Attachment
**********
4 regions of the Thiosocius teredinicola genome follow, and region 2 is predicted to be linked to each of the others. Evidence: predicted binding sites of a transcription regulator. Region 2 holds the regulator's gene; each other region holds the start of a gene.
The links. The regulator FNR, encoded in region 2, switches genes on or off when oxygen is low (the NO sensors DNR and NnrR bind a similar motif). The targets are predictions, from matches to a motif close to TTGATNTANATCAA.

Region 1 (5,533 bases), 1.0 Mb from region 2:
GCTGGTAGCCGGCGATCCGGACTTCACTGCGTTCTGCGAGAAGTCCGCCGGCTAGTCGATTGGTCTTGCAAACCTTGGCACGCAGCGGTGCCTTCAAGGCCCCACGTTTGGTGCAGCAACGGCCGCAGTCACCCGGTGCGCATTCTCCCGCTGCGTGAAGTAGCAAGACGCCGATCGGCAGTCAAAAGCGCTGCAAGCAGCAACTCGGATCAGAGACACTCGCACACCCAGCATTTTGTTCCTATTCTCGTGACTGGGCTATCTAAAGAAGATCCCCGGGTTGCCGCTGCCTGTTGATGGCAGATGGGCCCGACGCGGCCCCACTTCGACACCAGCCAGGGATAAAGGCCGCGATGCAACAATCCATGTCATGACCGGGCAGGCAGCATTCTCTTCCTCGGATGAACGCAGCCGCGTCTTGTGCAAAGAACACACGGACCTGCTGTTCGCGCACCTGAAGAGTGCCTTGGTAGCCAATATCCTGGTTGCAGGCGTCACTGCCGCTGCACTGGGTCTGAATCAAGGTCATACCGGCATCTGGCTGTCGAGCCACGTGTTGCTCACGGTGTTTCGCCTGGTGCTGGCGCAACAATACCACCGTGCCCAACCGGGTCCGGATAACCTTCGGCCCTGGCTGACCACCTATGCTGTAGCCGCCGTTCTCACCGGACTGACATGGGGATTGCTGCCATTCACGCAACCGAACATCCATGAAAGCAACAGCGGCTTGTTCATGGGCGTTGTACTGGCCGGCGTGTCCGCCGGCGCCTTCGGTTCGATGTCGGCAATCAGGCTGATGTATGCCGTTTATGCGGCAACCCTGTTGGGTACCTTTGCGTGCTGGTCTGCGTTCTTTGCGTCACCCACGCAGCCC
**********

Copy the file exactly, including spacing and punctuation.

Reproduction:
4 regions of the Thiosocius teredinicola genome follow, and region 2 is predicted to be linked to each of the others. Evidence: predicted binding sites of a transcription regulator. Region 2 holds the regulator's gene; each other region holds the start of a gene.
The links. The regulator FNR, encoded in region 2, switches genes on or off when oxygen is low (the NO sensors DNR and NnrR bind a similar motif). The targets are predictions, from matches to a motif close to TTGATNTANATCAA.

Region 1 (5,533 bases), 1.0 Mb from region 2:
GCTGGTAGCCGGCGATCCGGACTTCACTGCGTTCTGCGAGAAGTCCGCCGGCTAGTCGATTGGTCTTGCAAACCTTGGCACGCAGCGGTGCCTTCAAGGCCCCACGTTTGGTGCAGCAACGGCCGCAGTCACCCGGTGCGCATTCTCCCGCTGCGTGAAGTAGCAAGACGCCGATCGGCAGTCAAAAGCGCTGCAAGCAGCAACTCGGATCAGAGACACTCGCACACCCAGCATTTTGTTCCTATTCTCGTGACTGGGCTATCTAAAGAAGATCCCCGGGTTGCCGCTGCCTGTTGATGGCAGATGGGCCCGACGCGGCCCCACTTCGACACCAGCCAGGGATAAAGGCCGCGATGCAACAATCCATGTCATGACCGGGCAGGCAGCATTCTCTTCCTCGGATGAACGCAGCCGCGTCTTGTGCAAAGAACACACGGACCTGCTGTTCGCGCACCTGAAGAGTGCCTTGGTAGCCAATATCCTGGTTGCAGGCGTCACTGCCGCTGCACTGGGTCTGAATCAAGGTCATACCGGCATCTGGCTGTCGAGCCACGTGTTGCTCACGGTGTTTCGCCTGGTGCTGGCGCAACAATACCACCGTGCCCAACCGGGTCCGGATAACCTTCGGCCCTGGCTGACCACCTATGCTGTAGCCGCCGTTCTCACCGGACTGACATGGGGATTGCTGCCATTCACGCAACCGAACATCCATGAAAGCAACAGCGGCTTGTTCATGGGCGTTGTACTGGCCGGCGTGTCCGCCGGCGCCTTCGGTTCGATGTCGGCAATCAGGCTGATGTATGCCGTTTATGCGGCAACCCTGTTGGGTACCTTTGCGTGCTGGTCTGCGTTCTTTGCGTCACCCACGCAGCCC